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Vitamins for Sciatica

by
author image R. Y. Langham, Ph.D.
R. Y. Langham served as a senior writer for "The Herald" magazine from 1996-99. Langham holds a Bachelor of Arts in English from Fisk University, a Master of Science in marriage and family therapy from Trevecca Nazarene University and a Ph.D in family psychology from Capella University. Dr. R.Y. Langham published her first psychological thriller in September 2011. It can be purchased on Amazon.com, Barnes&Noble.com and Lulu.com.
Vitamins for Sciatica
A variety of vitamins may be beneficial for sciatica. Photo Credit Miha PeroA!a/iStock/Getty Images

Sciatica is a condition that occurs when your sciatic nerve, a peripheral nerve that begins in your lower back and travels down to your buttocks and lower limbs, becomes compressed, inflamed or irritated. Symptoms may include lower back pain that radiates to your buttocks, hips, legs and feet, tingling and numbness in your lower limbs, impaired coordination, difficulty walking, involuntary muscle contractions and muscle weakness. Along with your prescribed treatment plan, certain vitamins may help relieve nerve pressure, reduce inflammation, alleviate sciatic nerve discomfort and repair injured or damaged nerves.

Vitamin B-6

Vitamin B-6, also known as pyridoxine, reduces sciatic nerve pain, numbness and tingling, repairs sciatic nerve damage, aids in red blood cell production, synthesizes proteins and increases your body’s production of dopamine and serotonin, neurotransmitters that support your central nervous system, according to Robert Anderson, M.D. and author of “Clinician's Guide to Holistic Medicine.” Vitamin C lowers your risk of developing neuropathy, a condition that occurs when your peripheral nerves are damaged and can longer successfully relay sensory or motor information to the rest of your body. Foods rich in vitamin B-6 include bananas, garbanzo beans, peanut butter, tomato juice, spinach, soybeans, sunflower seeds, walnuts, poultry and wheat bran.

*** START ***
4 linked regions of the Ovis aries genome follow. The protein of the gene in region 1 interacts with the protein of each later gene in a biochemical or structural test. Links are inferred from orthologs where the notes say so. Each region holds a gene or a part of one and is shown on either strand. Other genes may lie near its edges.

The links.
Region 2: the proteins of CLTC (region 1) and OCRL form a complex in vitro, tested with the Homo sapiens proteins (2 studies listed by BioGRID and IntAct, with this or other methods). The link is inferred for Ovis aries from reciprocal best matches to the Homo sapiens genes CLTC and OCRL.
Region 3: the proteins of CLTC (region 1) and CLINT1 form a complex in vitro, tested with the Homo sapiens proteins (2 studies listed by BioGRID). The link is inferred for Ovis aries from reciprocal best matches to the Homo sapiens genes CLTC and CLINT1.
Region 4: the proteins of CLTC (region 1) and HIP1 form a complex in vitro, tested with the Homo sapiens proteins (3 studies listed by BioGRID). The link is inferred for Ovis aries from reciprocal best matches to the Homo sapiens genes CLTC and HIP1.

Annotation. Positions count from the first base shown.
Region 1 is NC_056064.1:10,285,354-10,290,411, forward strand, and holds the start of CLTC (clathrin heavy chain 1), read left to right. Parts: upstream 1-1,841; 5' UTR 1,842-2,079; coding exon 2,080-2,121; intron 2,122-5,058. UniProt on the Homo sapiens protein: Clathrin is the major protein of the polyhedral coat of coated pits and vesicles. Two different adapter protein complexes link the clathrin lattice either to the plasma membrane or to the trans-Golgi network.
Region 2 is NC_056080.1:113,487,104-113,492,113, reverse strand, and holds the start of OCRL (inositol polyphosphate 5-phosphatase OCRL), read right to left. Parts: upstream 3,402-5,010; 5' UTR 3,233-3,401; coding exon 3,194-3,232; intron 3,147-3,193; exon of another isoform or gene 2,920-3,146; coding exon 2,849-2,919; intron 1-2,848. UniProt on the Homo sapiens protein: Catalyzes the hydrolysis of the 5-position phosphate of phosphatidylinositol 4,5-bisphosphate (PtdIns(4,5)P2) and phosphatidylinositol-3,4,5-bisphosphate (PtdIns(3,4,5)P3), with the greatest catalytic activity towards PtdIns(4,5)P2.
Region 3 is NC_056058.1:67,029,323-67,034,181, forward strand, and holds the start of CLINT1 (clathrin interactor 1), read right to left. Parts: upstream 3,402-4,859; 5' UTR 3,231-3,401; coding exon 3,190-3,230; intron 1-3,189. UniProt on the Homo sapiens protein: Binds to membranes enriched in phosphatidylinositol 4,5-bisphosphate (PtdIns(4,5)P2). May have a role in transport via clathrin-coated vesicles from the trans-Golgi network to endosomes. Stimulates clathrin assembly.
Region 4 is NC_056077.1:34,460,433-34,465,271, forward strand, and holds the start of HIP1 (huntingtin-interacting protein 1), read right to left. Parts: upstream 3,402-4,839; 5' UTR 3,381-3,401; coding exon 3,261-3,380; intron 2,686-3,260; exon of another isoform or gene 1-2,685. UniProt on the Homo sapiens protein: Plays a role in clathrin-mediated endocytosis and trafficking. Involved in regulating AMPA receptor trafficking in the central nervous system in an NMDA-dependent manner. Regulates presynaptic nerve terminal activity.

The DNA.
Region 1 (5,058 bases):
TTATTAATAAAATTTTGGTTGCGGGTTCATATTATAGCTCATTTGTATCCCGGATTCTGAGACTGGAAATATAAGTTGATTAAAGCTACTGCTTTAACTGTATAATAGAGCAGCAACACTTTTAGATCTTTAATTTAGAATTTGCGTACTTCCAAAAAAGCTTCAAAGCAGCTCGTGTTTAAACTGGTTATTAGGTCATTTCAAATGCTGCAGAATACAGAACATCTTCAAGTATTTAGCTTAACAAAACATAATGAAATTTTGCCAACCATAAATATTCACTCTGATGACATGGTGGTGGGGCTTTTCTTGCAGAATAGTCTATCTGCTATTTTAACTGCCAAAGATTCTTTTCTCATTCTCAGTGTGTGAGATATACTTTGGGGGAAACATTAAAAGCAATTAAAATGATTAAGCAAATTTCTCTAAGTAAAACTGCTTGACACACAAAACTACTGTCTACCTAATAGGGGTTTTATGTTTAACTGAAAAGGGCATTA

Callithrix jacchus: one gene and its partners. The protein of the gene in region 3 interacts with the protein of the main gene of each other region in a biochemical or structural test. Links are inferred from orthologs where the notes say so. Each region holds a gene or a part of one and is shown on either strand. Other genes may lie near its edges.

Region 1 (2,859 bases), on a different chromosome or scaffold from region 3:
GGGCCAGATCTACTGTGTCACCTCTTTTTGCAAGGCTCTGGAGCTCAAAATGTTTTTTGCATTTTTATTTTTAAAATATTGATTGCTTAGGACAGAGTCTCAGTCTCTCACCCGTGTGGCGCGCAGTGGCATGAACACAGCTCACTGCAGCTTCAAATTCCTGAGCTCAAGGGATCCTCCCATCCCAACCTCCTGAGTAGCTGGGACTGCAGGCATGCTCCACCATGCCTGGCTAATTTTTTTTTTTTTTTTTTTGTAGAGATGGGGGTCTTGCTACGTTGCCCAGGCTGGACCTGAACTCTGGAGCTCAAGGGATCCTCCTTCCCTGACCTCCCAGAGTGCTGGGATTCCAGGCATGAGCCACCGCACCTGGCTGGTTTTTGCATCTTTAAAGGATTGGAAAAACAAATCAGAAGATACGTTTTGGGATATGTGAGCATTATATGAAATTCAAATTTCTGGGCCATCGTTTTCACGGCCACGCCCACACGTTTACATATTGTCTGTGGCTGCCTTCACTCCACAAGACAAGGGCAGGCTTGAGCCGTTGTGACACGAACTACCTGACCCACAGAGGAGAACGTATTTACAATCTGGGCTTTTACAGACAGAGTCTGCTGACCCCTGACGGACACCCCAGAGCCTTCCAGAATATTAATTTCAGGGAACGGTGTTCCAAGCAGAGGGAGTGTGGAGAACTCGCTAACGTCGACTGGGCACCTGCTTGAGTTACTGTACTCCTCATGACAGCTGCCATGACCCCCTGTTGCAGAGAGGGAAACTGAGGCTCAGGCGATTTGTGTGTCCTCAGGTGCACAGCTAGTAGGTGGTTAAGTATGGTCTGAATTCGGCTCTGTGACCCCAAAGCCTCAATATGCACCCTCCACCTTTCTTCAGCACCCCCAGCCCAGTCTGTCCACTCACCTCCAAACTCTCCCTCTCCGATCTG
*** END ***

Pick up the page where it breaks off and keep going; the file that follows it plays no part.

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Vitamin B-9

Vitamin B-9, also known as folic acid, increases red blood cell production, aids in cell reproduction, supports DNA synthesis, relieves sciatic nerve pain in your back and lower limbs, improves muscle coordination, protects your sciatic nerve from injury or damage, supports embryonic nerve development and aids in neural tube formation, which eventually evolves into the central nervous system in a developing fetus. Foods rich in vitamin B-9 include asparagus, beans, peas, lima bean, whole grains, mushrooms, liver, broccoli, orange juice, avocados and turnip greens.

Vitamin B-12

Vitamin B-12, also known as cobalamin, improves nervous system function, repairs sciatic nerve damage, aids in cellular reproduction, strengthens weak muscles, prevents involuntary muscle contraction, improves muscle coordination, decreases nerve inflammation and irritation, lowers your risk of neuropathy and reduces sciatic nerve pain in your back and lower limbs. Foods rich in vitamin B-12 include oysters, crab, tuna, salmon, beef, lobster, lamb, liver, Swiss cheese, mozzarella cheese, Parmesan cheese, eggs and liver.

Vitamin C

Vitamin C strengthens your immune system and protects your sciatic nerve from permanent damage, according to Steve Blake, Sc.D and author of “Vitamins and Minerals Demystified.” Vitamin C also hydrates your body, alleviates sciatic nerve pain, repairs nerve damage, accelerates the healing process, improves nervous system function and decreases nerve inflammation. Foods rich in vitamin C include oranges, grapefruits, pineapples, tomatoes, spinach, mustard greens, spinach, strawberries, cherries, cantaloupe and cabbage.

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References

  • “Low Back Pain FAQs”; David Gutknecht, M.D.; 2007
  • “Neuromuscular and Peripheral Nerve Disorders”; Anthony Amato, M.D. and Richard Barohn, M.D.; 2008
  • “Clinician's Guide to Holistic Medicine”; Robert A. Anderson, M.D., F.A.A.F.P., F.A.C.P.M.; 2001
  • “Natural Pharmacy: Complete A-Z Reference to Alternative Treatments for Common Health Conditions”; Alan R. Gaby, M.D.; 2006
  • “Vitamins and Minerals Demystified”; Steve Blake, Sc.D; 2007
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